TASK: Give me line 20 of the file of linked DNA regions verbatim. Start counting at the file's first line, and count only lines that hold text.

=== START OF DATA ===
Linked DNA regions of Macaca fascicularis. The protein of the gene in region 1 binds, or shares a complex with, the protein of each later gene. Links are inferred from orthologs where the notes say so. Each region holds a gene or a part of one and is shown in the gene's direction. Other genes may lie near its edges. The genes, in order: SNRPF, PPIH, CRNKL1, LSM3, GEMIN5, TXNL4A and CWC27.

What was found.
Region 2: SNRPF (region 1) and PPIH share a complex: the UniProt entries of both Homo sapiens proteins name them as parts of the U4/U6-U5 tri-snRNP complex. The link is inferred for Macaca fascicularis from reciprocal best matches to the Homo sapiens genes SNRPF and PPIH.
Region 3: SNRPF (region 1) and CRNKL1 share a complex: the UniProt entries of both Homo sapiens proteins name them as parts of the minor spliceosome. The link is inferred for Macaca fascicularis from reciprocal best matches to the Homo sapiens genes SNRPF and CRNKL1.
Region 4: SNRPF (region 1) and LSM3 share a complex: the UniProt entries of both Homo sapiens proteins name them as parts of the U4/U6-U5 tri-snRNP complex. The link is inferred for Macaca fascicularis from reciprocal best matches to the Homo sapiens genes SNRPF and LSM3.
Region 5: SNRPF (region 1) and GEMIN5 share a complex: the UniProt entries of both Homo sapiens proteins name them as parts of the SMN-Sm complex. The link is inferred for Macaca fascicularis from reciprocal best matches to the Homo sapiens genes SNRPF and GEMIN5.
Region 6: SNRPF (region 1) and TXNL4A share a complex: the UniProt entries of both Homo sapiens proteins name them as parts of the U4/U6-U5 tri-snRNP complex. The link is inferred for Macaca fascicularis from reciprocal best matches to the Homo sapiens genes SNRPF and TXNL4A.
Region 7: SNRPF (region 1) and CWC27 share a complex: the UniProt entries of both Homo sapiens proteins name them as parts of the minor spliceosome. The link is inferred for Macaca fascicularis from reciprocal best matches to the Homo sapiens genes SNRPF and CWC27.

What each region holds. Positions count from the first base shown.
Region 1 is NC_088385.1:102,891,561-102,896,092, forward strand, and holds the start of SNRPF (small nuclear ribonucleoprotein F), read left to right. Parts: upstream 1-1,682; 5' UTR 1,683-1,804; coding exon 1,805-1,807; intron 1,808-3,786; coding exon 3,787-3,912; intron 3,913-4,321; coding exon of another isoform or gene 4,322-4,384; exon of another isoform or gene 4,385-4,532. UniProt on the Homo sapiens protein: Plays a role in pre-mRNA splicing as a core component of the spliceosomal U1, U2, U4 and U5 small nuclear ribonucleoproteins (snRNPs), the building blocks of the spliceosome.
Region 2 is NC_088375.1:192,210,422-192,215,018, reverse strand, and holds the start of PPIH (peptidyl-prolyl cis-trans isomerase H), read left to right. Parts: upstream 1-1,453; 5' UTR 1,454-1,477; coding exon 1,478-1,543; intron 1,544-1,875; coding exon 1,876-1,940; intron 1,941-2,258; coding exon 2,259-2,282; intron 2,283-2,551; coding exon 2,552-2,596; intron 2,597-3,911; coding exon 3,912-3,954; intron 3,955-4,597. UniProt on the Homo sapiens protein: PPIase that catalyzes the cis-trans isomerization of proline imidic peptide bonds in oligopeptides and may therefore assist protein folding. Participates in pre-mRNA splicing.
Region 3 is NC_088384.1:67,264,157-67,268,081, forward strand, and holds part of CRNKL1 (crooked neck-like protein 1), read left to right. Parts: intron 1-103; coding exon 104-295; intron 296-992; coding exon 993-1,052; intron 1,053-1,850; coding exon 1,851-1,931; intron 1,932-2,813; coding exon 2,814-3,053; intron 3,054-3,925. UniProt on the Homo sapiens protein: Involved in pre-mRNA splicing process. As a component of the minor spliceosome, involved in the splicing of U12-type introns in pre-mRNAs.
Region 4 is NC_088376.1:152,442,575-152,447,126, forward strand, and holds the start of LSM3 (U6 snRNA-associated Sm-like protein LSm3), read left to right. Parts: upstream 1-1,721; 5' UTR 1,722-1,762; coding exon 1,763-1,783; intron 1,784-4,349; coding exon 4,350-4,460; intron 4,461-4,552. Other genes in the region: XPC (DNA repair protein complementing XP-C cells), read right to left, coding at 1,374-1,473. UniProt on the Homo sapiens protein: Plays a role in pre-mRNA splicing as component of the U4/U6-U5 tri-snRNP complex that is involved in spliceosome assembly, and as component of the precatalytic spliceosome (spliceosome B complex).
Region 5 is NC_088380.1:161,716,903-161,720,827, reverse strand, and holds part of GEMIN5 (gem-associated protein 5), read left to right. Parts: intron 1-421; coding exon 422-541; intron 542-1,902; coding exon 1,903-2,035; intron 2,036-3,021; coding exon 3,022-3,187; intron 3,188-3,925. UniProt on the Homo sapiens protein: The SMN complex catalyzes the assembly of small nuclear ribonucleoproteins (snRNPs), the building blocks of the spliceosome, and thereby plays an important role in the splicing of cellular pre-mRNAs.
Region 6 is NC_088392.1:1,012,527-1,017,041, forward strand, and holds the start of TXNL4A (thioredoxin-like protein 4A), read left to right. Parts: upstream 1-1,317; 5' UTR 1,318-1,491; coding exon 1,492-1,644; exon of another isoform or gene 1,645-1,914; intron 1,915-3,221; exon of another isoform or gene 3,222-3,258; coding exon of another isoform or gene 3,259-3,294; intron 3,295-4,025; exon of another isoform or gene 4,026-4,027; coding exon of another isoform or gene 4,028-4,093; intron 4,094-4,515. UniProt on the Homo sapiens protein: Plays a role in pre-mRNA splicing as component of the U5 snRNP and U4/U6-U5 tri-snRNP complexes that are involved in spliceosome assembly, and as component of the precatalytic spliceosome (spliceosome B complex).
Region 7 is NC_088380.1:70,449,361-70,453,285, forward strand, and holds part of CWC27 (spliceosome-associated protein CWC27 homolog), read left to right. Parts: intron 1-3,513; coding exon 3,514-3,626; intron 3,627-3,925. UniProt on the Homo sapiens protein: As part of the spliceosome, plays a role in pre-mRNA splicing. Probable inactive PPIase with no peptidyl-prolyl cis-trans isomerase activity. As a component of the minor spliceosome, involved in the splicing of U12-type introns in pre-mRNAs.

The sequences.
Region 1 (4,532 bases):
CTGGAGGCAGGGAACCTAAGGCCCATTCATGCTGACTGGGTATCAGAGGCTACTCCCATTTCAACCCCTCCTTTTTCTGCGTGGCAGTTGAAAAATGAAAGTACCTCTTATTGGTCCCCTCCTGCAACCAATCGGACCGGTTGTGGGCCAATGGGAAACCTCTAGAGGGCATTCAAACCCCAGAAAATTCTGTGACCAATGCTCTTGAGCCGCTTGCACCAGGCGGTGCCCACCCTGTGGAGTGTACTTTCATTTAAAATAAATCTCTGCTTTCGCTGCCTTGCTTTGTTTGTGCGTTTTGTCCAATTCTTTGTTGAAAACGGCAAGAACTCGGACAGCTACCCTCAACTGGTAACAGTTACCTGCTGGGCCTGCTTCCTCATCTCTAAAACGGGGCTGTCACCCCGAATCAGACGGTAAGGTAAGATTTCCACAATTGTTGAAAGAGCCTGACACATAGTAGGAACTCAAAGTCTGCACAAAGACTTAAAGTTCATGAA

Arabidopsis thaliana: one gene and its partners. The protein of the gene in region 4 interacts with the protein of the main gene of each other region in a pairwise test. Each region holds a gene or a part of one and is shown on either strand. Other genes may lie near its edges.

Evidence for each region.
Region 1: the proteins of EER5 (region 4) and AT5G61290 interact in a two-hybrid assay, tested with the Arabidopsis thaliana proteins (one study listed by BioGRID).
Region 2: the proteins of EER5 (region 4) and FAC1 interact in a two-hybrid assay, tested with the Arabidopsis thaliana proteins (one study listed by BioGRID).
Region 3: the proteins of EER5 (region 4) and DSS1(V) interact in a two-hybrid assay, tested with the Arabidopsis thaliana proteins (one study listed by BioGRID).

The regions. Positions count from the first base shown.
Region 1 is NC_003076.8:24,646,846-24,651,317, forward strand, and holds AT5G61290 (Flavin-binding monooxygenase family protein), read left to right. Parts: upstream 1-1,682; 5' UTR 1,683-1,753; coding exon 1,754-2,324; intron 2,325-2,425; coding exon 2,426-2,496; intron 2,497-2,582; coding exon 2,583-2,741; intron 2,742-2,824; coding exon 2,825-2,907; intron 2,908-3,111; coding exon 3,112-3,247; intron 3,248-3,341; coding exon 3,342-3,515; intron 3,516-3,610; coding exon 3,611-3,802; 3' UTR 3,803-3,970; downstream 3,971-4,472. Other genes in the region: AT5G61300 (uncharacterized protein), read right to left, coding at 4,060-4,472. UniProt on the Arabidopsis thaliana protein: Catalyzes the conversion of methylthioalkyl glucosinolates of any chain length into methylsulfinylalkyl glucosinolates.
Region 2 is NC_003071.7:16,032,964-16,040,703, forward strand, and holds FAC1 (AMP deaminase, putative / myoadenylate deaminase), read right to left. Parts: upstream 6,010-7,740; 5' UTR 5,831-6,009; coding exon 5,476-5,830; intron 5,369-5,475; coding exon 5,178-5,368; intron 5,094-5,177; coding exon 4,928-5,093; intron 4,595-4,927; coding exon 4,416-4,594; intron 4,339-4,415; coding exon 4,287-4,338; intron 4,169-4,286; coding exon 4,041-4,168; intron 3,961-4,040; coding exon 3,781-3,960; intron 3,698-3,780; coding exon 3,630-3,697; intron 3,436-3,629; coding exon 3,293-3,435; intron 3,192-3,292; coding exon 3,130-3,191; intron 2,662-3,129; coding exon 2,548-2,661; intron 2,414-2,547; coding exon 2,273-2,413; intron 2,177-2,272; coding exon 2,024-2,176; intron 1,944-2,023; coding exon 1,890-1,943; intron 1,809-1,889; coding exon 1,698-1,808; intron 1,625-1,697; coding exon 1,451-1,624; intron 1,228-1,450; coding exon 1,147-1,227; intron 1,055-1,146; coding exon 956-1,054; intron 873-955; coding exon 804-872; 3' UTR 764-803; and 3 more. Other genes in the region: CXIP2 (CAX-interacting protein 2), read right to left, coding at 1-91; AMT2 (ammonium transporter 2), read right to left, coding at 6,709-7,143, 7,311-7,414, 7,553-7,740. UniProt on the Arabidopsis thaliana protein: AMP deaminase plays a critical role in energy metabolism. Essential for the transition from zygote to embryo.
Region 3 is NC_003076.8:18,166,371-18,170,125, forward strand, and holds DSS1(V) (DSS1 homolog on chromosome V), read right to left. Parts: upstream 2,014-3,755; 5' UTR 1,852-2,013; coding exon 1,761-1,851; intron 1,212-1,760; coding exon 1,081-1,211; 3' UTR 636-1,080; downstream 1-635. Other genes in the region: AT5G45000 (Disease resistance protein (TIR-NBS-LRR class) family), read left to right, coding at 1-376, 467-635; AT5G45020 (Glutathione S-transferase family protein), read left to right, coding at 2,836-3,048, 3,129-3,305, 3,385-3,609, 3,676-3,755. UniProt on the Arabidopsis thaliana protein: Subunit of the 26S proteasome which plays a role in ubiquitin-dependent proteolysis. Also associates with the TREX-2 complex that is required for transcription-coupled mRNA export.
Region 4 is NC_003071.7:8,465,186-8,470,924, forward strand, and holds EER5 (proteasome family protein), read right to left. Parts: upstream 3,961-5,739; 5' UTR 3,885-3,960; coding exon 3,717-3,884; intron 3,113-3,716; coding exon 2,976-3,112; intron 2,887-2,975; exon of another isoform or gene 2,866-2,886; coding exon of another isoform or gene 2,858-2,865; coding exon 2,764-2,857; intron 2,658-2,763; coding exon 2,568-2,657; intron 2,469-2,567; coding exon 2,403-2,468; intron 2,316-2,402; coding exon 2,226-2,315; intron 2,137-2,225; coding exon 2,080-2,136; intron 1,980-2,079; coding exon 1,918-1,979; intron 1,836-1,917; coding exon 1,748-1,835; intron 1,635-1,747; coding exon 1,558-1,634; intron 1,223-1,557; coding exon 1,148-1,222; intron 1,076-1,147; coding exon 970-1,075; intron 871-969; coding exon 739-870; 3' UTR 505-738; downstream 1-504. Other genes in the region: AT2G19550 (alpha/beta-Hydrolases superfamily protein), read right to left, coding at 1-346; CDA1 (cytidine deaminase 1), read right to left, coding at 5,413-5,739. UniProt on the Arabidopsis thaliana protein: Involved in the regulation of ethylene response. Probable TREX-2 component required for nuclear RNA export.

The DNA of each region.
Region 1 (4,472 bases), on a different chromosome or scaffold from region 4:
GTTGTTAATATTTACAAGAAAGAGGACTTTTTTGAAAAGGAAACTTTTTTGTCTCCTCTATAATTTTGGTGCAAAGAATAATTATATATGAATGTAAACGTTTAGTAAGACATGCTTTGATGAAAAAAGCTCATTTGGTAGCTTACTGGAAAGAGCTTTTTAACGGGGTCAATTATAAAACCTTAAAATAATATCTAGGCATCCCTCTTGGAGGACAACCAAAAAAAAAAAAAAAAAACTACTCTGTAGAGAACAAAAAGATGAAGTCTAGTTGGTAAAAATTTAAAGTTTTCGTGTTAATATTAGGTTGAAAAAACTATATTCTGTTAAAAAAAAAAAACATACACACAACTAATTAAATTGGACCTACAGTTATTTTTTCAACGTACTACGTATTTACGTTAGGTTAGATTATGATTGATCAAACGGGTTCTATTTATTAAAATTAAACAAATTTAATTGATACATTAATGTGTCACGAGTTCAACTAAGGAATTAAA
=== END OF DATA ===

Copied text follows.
Arabidopsis thaliana: one gene and its partners. The protein of the gene in region 4 interacts with the protein of the main gene of each other region in a pairwise test. Each region holds a gene or a part of one and is shown on either strand. Other genes may lie near its edges.